Three Little Pigs of Deceptive Advertising

Sep 01, 2010

Even the best marketing campaign can cause a headache if it precipitates false advertising allegations. Allegations of false advertising are generally addressed by either the FDA (for prescription drugs) or the FTC (for OTC drugs, medical devices, dietary supplements, and medical foods). But FTC enforcement can be severe, so it is of utmost importance to insulate against potential liability.

The Federal Trade Commission Act requires that advertising fulfill three requirements: First, advertising must be truthful and non-deceptive; while "puffery" is allowed, misleading statements are not. Second, advertising cannot be unfair. Third, therapeutic claims must be supported by "competent and reliable scientific evidence"—that is, clinical testing, laboratory studies, and other scientific evidence, which has been "evaluated by people qualified to review it."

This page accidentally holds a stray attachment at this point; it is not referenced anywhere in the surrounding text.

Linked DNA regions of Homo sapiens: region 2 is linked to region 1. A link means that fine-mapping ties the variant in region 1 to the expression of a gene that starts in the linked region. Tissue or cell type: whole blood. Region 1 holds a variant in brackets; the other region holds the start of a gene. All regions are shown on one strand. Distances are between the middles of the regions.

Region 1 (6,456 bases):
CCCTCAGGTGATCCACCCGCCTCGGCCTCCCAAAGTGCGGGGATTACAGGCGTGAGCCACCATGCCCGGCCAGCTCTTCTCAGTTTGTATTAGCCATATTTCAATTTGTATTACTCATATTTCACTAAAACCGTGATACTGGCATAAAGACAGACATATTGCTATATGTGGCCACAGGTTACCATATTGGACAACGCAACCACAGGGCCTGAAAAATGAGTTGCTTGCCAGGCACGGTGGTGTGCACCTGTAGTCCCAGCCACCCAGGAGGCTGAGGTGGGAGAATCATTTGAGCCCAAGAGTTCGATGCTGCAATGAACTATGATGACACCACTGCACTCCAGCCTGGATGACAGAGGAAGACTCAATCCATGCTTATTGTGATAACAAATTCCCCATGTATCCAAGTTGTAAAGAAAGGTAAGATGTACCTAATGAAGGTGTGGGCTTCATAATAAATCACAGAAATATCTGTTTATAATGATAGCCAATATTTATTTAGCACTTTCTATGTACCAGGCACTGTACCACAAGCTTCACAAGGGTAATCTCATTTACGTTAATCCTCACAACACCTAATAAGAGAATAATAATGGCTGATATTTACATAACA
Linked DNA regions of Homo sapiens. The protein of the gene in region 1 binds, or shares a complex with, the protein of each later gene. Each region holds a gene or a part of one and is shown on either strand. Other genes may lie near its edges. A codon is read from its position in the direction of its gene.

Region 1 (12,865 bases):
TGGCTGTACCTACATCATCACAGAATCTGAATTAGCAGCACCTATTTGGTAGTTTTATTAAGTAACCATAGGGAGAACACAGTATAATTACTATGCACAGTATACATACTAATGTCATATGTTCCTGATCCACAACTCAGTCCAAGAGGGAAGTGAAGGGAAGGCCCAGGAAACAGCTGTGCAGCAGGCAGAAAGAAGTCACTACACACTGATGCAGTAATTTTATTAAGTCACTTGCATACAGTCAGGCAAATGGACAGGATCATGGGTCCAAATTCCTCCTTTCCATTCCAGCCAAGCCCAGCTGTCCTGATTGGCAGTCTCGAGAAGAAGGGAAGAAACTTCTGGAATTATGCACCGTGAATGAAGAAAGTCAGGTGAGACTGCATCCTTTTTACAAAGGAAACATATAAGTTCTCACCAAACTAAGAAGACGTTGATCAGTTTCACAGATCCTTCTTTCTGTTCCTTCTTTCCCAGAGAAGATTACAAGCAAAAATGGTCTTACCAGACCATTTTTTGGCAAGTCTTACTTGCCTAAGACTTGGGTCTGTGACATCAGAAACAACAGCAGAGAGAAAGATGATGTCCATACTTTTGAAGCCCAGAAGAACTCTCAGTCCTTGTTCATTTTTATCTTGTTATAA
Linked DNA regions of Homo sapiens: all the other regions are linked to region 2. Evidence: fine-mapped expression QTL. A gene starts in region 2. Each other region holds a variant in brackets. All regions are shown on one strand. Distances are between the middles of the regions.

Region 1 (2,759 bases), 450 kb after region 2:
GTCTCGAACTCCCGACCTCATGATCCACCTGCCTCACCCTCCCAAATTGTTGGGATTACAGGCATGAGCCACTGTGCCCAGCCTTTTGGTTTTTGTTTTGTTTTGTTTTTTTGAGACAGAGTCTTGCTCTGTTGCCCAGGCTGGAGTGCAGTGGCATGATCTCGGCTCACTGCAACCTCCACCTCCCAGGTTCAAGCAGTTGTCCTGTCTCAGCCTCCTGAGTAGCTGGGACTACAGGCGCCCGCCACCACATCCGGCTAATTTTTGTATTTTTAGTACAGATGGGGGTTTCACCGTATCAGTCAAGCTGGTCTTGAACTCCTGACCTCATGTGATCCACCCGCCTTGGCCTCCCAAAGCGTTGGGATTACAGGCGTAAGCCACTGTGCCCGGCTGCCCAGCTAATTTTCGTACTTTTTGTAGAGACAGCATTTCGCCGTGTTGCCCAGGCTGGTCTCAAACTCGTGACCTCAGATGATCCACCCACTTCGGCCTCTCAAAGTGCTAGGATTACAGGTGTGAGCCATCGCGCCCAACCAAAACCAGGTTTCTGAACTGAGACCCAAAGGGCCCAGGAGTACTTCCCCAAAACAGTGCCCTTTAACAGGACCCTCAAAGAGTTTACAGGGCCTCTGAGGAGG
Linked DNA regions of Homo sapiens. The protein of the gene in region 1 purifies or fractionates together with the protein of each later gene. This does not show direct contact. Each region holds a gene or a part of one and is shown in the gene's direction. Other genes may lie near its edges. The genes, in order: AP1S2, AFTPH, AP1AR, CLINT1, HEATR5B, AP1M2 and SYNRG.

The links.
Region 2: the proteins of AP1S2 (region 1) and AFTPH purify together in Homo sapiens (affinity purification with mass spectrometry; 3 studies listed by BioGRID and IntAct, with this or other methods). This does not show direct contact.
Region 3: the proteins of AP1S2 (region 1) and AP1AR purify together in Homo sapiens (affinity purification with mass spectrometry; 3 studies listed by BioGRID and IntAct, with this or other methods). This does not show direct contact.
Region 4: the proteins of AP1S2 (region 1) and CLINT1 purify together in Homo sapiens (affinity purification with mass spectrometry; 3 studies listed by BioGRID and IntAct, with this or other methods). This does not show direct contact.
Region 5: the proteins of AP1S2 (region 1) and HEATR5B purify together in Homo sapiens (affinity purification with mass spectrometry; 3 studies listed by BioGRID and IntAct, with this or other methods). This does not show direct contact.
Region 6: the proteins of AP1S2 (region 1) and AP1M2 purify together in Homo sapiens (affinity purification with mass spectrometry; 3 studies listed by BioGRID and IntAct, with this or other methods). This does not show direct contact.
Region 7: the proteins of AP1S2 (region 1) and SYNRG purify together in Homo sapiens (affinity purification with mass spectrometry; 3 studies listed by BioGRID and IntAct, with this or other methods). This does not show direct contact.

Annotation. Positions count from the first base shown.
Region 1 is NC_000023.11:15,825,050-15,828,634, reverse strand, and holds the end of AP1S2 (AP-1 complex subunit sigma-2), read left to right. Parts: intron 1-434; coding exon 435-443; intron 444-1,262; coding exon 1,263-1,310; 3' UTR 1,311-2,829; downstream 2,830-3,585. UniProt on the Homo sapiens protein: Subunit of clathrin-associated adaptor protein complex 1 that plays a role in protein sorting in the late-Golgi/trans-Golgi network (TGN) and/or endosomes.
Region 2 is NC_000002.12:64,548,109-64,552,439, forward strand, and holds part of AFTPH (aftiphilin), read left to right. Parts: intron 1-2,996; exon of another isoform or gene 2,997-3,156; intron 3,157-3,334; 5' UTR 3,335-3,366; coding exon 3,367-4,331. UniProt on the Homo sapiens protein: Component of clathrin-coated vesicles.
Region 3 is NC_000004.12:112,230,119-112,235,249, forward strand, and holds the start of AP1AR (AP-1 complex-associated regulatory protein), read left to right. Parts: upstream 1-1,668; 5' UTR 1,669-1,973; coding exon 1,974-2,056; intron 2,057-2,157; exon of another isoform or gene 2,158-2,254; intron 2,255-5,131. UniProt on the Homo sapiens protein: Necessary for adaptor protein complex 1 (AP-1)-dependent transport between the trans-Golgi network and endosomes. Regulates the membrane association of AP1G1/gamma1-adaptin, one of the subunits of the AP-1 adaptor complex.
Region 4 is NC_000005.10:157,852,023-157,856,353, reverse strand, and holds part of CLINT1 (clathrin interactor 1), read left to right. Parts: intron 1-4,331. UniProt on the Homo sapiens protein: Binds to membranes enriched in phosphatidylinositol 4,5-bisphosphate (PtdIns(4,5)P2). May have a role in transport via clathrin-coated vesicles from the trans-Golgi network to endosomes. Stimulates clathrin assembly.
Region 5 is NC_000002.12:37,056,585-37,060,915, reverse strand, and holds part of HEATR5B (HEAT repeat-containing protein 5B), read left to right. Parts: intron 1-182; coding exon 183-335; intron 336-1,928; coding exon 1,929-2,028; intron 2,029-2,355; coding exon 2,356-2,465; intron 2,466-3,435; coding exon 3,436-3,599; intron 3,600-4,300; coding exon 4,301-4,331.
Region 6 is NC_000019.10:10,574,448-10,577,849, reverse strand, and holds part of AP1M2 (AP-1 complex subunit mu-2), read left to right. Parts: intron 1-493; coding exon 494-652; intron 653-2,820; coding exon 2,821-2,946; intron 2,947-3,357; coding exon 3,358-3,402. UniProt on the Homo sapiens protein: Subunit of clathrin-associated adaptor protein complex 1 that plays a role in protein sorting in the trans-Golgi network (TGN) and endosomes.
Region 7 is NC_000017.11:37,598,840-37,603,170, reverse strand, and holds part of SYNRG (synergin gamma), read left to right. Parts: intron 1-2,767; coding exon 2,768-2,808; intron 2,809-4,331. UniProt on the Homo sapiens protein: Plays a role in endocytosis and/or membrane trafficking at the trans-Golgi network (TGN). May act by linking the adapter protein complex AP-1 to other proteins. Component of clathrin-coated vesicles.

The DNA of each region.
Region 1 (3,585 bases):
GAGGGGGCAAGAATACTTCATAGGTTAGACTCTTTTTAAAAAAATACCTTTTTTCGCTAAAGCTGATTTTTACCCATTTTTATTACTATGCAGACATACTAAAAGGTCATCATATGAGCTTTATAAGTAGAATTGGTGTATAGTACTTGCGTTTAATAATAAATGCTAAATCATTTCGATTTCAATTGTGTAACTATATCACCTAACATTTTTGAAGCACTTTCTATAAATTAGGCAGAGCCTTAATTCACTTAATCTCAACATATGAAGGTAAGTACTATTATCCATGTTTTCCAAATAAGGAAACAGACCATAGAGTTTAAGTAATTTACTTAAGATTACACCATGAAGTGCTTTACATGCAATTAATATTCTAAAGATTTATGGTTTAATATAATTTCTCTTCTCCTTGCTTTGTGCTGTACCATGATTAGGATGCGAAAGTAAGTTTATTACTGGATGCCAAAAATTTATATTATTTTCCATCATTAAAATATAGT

Violations can be expensive, both financially and in reputation. For example, in June, Teva admitted to including false or misleading statements in the physician-prescribing information for its Gianvi oral contraceptive. To remedy this, Teva agreed to not ship any inventory until it could remove the false claim from package inserts and other materials. Adding embarrassment to this financial injury, however, Teva also agreed to directly notify every known wholesaler, distributor, and chain retailer that received Gianvi of the labeling change, and agreed to send e-mail or fax messages with corrected prescribing information to US pharmacies nationwide, once a week, every week, for three months.

In another false advertising case (involving Acella Pharmaceuticals' generic version of Merck KgA's prescription-strength l-methylfolate), the Louisiana Attorney General is demanding the manufacturer refund its entire gross sales of the product.

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